Cobb-Douglas function

tThe Cobb-Douglas function is used to measure consumers preferences between different bundles of goods or how a firm can combine inputs to produce output.

Cobb-Douglas utility function

Consider a world which only has two goods. The Cobb-Douglas utility function is usually defined as:

U= X^\alpha Y^{(1-\alpha)}

where U represents a consumers utility function, X is the quantity of good 1, Y is the quantity of good 2 and \alpha is a parameter which lies on the interval (0,1).

Consumer demand function

Consider the Cobb-Couglas utility function subject to the budget constraint

M = P_{x} x + P_y y

where M is the consumers income, P_x is the price of good x and P_y is the price of good y.

The consumer demand equation is found by maximising the consumers utility function subject to their budget constraint. The Langrangian function is defined as

\mathcal{L} =  x^{\alpha} y^{1-\alpha} + \lambda(M - P_x x + P_y y)

The first-order conditions are:

\frac{\partial p}{\partial x}=\alpha \frac{u}{x}-\lambda P_{x}=0 \\

\frac{\partial \alpha}{\partial x}=(1-\alpha) \frac{u}{y}-\lambda P_{y}=0

Cobb-Douglas function

The Cobb-Douglas function is used to represent consumers preferences or the production function of a firm.

Consumer demand equations

In a world where there are two commodities, the Cobb-Douglas utility function for an individual is expressed:

<br />
U = X^\alpha Y^{1-\alpha}<br />

where \inline U is the consumers utility, \inline X is the quantity of commodity 1 and \inline Y is the quantity of commodity 2.

The budget constraint for an individual with fixed income is represented:

<br />
M = P<em>{X} X + P</em>{Y} Y<br />

where \inline M is the consumers income, \inline P<em>{X} is the price of commodity \inline X and \inline P</em>{Y} is the price of commodity \inline Y.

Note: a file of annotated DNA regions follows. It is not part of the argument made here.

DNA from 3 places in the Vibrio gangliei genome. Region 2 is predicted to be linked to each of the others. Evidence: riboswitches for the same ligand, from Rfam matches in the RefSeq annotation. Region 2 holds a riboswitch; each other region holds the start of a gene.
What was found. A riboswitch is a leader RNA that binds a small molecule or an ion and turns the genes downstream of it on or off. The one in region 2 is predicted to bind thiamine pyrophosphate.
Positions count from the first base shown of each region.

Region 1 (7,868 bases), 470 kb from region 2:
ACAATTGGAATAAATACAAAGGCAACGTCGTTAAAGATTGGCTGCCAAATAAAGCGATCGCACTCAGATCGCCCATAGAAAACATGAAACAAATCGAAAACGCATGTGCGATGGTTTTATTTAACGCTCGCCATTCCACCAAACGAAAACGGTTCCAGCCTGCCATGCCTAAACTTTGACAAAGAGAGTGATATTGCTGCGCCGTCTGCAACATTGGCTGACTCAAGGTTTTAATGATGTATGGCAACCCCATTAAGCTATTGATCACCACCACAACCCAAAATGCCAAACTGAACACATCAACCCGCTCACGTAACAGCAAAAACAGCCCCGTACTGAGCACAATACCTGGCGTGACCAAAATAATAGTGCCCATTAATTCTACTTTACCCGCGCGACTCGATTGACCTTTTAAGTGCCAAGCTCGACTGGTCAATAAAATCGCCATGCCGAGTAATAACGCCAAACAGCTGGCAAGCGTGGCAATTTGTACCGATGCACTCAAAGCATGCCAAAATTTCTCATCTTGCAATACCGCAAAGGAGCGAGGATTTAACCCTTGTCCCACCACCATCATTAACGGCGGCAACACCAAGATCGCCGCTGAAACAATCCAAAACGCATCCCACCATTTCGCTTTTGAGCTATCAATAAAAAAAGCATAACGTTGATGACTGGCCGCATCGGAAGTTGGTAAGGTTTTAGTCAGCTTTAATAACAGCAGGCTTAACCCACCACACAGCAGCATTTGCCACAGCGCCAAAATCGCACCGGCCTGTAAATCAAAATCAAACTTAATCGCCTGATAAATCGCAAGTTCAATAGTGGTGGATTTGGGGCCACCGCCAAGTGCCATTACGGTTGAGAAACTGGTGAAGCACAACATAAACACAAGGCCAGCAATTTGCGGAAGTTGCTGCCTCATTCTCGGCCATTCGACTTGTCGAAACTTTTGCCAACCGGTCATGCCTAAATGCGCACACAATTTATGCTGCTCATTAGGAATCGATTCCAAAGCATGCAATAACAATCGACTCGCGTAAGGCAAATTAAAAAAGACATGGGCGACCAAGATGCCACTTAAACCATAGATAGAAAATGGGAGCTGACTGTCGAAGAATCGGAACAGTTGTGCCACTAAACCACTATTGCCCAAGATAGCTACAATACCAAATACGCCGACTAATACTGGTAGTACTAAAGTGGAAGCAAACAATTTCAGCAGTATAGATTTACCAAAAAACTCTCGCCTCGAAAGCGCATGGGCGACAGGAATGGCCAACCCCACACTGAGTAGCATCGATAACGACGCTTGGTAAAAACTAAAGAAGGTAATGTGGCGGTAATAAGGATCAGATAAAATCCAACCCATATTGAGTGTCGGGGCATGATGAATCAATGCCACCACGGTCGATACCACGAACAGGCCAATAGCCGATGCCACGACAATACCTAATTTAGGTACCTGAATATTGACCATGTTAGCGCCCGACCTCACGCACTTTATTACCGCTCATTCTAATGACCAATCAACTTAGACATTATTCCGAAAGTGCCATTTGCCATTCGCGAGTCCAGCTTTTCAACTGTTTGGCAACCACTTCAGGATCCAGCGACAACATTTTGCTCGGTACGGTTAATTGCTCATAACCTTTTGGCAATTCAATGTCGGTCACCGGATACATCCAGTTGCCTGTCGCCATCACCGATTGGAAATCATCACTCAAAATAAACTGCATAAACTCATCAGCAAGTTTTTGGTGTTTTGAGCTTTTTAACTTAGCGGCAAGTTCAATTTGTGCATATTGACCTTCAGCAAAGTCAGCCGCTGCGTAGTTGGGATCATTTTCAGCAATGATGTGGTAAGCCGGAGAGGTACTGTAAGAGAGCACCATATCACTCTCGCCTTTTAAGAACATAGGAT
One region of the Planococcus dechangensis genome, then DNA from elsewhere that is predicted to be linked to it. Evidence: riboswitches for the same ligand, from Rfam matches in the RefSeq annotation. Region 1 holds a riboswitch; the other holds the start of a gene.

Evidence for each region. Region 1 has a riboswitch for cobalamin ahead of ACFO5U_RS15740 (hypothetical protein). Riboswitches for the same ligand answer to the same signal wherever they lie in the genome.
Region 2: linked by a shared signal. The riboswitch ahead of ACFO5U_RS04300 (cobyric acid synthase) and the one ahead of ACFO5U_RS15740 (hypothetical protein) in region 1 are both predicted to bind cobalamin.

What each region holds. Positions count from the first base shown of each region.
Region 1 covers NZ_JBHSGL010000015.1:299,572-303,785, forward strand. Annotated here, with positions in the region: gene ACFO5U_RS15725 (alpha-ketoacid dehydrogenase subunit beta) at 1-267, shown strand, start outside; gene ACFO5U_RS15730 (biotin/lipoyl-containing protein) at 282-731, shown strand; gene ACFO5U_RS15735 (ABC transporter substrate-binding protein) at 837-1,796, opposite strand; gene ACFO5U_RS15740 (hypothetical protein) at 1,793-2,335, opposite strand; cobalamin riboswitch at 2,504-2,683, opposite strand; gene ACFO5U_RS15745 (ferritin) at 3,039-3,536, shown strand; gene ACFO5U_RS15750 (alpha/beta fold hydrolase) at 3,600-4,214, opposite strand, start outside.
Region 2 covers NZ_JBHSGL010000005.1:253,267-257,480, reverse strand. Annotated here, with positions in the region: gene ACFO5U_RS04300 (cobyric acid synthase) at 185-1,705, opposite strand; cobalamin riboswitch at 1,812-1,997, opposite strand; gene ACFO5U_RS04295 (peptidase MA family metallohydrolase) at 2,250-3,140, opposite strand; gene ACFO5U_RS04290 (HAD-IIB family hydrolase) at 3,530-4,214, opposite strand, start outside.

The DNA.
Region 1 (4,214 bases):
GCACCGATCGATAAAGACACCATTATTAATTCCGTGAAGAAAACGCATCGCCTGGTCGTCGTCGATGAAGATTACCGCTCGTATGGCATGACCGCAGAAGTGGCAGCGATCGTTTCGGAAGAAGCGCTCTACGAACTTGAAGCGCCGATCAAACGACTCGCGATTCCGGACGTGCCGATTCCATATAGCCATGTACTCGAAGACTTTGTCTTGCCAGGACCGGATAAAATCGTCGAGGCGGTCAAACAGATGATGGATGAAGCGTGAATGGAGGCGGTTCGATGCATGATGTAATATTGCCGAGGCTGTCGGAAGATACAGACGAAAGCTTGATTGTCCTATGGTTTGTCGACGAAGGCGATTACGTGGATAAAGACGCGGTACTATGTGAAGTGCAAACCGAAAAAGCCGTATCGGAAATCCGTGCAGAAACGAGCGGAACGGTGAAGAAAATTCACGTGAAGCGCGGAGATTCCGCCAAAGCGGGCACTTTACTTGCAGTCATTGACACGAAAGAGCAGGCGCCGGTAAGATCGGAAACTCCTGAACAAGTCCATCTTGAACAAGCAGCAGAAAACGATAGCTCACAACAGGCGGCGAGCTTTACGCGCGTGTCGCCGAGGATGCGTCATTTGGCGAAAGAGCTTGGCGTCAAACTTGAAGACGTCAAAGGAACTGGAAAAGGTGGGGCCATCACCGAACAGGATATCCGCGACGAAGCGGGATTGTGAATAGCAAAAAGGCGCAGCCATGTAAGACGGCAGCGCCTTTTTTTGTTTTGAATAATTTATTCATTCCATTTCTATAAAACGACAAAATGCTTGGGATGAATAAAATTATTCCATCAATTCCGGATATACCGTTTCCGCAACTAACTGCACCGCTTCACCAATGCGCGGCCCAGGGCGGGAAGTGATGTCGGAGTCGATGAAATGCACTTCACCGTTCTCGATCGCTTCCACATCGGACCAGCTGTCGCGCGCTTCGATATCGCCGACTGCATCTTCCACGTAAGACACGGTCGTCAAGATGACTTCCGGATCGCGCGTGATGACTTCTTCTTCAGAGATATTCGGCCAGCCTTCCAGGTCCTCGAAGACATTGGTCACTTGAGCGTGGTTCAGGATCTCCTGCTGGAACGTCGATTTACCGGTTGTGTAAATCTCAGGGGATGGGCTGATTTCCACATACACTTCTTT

The demand for commodity \inline X and commodity \inline Y are derived from the cost minimising solution to the Lagrangian

\mathcal{L} = X^\alpha Y^{(1-\alpha)} + \lambda[M - P_X X + P_Y Y]<br />

The first-order conditions for the Lagrangian are:

\frac{\partial \mathcal{L}}{\partial X}=\alpha \frac{U}{X}-\lambda P_{x}=0(3)

\frac{\partial \mathcal{L}}{\partial Y}=(1-\alpha) \frac{U}{Y}-\lambda P_{y}=0<br />

The two equations can be equated to find a relationship between \inline X and \inline Y such that

 \alpha \frac{U}{P<em>{X} X}= \frac{(1-\alpha) U }{P</em>{Y} Y}(5)

which can be rearranged such that \inline X is the subject

X = (\frac{\alpha}{(1-\alpha)})(\frac{P_Y}{P_X})Y(6)

Substituting this equation back into the budget constraint yields:

M=P<em>{X} \frac{\alpha}{(1-\alpha)} \frac{P</em>{Y}}{P<em>{X}} Y +P</em>{y} Y(7)

Solving for \inline Y is completed via the following steps:

M =\frac{\alpha}{1-\alpha}P<em>{Y} Y +P</em>{Y} Y (8)

(1-\alpha) M =\alpha P<em>{Y} Y + (1-\alpha) P</em>{Y} Y (9)

(1-\alpha) M = P_{Y} Y(10)

The demand for \inline Y is expressed:

 Y =\frac{(1-\alpha) M}{P_{Y}}(11)


 P_{Y} Y = (1-\alpha) M (12)

Budget share

The budget share represents the fraction of income that is spent on each commodity. For the commodity \inline Y, the budget share can be derived by re-arranging () such that:

(1-\alpha)=\frac{P_{Y} Y}{M}(13)

The \inline \alpha parameters of the Cobb-Douglas function turn out to be the budget shares for an individual.

Own-price elasticity

The own-price elasticity is defined as:

\varepsilon=\frac{d Y}{d P_{Y}} \frac{P_Y}{Y}(14)

Where \frac{d y}{d p} is the derivative of demand for $x$ with respect to the price of \inline X.

\frac{d y}{d P<em>{y}}=-(1-\alpha) \frac{M}{P</em>{y}} \cdot \frac{1}{P_{y}}(15)

\frac{d y}{d P<em>{y}}=\frac{-y}{P</em>{y}} (16)

\frac{d y}{d p<em>{y}} \cdot \frac{p</em>{y}}{y}=-1(17)

Therefore, \inline \varepislon = -1 is the own-price elasticity.

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